The Legal Matter's Debut Album Reviewed

Written by | November 4, 2014 0:07 am | No Comments

Power Pop Album Of The Year

Power Pop Album Of The Year

Every couple of years The Apples In Stereo release a new album, and every couple of years I find myself back in the dark underbelly of power pop, a world of bands and sounds that take off from the Beatles via Big Star and ends up who knows where. At its worse, it gives melody and progressive pop a bad name, and its best it is The Legal Matters.

Don’t let the band name fool ya, Detiots own The Legal Matters  sounds nothing like the Who, what it is is Chris Richards of Chris Richards & the Subtractions, Keith Klingensmith of the Phenomenal Cats, and Andy Reed of An American Underdog, playing gorgeous, catchy perfectly structured and highly melodic pop songs.

The harmonies, the tunes, the ringing guitars, the smart as a whip lyrics, and the brisk smart 35 minutes in length all add up to a glorious take on old fashioned pop sounds. The harmonies on “Before We Get It Right” send you through the roof, “The Rites Of Spring” are the sort of pop song that should be blaring from FM Radio stations for the next six months, “Stubborn” and  raises up as one voice, and the guitars ring like Roger McGuinn.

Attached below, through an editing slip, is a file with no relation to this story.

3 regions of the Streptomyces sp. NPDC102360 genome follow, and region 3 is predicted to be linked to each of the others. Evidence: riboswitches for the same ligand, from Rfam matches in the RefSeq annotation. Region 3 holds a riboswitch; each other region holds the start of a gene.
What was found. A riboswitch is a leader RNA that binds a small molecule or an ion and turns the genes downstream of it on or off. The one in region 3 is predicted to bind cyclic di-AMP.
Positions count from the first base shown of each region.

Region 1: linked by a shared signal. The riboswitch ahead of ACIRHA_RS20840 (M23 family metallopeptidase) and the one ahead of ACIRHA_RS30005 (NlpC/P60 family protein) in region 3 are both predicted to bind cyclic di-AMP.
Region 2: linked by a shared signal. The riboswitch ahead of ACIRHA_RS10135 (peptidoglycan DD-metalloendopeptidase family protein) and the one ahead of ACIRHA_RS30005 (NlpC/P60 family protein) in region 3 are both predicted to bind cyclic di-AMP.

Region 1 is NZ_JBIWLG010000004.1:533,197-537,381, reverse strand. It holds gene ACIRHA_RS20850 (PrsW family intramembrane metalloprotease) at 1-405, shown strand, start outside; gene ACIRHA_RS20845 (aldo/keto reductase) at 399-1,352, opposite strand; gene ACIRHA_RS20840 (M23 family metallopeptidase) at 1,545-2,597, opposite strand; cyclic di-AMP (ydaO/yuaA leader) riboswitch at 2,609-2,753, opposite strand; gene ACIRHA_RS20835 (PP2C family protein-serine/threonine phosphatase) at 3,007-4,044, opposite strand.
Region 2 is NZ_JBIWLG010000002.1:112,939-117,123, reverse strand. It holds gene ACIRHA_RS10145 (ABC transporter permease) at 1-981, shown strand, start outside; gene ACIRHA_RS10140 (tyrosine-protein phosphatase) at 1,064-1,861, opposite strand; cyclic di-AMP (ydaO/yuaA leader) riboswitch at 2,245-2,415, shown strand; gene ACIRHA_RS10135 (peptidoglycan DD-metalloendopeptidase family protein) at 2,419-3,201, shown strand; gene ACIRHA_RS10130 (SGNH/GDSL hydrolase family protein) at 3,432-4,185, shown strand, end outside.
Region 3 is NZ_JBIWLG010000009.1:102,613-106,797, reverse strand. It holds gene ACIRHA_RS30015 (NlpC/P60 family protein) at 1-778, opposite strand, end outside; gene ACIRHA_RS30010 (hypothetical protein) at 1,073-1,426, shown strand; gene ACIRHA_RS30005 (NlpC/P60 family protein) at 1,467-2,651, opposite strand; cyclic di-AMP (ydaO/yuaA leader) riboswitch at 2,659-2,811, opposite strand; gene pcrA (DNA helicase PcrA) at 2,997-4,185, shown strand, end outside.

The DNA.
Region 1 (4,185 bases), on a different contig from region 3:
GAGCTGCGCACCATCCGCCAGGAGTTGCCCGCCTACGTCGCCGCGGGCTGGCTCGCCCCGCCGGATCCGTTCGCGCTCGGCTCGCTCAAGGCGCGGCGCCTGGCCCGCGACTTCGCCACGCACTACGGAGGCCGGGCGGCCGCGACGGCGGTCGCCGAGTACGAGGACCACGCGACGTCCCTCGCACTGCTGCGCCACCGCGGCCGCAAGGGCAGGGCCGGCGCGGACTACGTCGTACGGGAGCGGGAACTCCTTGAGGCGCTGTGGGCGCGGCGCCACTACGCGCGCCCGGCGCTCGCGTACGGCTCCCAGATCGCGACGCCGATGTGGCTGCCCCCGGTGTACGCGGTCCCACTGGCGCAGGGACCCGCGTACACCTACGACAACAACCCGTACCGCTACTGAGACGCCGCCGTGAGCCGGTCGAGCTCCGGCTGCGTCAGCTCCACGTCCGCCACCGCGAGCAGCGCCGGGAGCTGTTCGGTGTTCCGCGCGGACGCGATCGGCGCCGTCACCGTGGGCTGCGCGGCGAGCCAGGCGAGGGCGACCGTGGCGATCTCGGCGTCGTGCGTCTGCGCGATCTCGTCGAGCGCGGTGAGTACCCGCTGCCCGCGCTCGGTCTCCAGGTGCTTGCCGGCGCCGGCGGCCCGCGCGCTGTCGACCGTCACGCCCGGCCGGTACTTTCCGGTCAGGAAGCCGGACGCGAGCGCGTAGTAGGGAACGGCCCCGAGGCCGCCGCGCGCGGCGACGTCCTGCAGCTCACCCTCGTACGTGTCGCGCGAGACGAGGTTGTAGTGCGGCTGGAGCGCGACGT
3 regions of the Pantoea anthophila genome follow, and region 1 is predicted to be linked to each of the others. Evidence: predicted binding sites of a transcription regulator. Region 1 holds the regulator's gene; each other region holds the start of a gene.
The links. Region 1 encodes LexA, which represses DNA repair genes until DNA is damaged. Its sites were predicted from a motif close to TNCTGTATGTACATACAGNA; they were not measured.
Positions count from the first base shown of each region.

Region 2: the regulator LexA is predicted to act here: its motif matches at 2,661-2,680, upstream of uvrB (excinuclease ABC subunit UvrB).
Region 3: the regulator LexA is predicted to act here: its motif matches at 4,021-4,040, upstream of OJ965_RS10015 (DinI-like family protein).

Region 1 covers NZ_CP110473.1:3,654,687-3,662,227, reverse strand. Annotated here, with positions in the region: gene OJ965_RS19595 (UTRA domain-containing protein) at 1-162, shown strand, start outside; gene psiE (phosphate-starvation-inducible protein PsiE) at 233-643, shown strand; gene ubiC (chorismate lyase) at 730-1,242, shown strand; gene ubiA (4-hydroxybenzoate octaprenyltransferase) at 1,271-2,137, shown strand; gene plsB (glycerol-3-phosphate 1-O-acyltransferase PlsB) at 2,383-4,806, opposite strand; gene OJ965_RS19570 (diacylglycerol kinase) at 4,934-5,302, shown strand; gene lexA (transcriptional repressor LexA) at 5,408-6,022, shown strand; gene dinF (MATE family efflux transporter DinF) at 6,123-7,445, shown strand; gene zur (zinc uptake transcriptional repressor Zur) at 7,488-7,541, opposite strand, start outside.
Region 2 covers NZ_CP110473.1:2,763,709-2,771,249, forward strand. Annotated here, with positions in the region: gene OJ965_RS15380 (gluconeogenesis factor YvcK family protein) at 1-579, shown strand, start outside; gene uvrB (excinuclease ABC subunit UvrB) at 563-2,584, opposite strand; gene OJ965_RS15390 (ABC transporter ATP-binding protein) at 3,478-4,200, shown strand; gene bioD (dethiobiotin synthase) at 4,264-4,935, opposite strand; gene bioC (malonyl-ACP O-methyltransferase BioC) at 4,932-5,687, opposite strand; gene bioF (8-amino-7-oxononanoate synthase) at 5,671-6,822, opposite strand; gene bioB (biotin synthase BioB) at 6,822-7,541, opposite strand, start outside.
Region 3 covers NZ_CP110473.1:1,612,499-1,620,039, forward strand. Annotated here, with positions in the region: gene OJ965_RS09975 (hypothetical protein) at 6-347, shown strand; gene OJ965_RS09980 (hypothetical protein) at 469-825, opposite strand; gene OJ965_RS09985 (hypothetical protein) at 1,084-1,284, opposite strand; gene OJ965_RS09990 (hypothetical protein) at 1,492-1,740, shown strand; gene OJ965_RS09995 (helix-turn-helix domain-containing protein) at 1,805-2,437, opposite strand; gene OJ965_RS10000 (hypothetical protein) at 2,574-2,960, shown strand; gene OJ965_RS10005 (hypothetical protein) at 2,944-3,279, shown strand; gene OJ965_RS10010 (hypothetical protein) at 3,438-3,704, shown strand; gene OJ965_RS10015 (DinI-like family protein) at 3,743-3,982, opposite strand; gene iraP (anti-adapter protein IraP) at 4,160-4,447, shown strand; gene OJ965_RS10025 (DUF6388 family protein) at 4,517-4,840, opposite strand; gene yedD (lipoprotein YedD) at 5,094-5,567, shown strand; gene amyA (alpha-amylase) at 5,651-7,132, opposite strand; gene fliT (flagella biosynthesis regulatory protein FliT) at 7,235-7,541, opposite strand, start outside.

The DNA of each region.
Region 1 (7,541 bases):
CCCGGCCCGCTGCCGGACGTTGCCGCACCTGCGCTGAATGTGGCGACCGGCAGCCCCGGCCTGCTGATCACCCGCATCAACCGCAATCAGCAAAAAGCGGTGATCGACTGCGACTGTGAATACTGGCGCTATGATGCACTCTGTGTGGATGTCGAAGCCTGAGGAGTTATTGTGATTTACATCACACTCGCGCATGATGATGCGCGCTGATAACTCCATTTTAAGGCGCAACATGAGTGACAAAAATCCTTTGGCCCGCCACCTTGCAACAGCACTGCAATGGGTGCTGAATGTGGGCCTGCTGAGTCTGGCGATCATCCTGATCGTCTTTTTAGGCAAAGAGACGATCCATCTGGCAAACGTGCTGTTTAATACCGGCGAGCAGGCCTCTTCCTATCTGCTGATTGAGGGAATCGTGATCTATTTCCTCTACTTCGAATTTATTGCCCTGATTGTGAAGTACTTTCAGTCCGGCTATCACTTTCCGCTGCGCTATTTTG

The next song, “Stubborn” is the catchiest on the album as it works its way to a fabulous and compact guitar solo and the first four songs are as strong an opening for an album I’ve heard all year. It dips a little from there with “Mary Anne” a little quiet for my tastes, but it only takes a coupla tracks for the album to regaining its footing with “No More Sunny Days” , a melancholic downer to help you cry in your coffee. It less builds and more ululates to the last song on the album, the broken up  “We Were Enemies” reaching to an extended Abbey Roadish coda. A thrilling end to a fine, fine piece of work.

The trio play together very well, it is all Byrdsy zoom lens and undertow  harmonies, tugging the glorious melodies deep into your consciousness. A fine album, maybe not your Daddy’s power pop but all the better for it. Along with the Britannicas, this is the power pop album of the year.

Grade: A-



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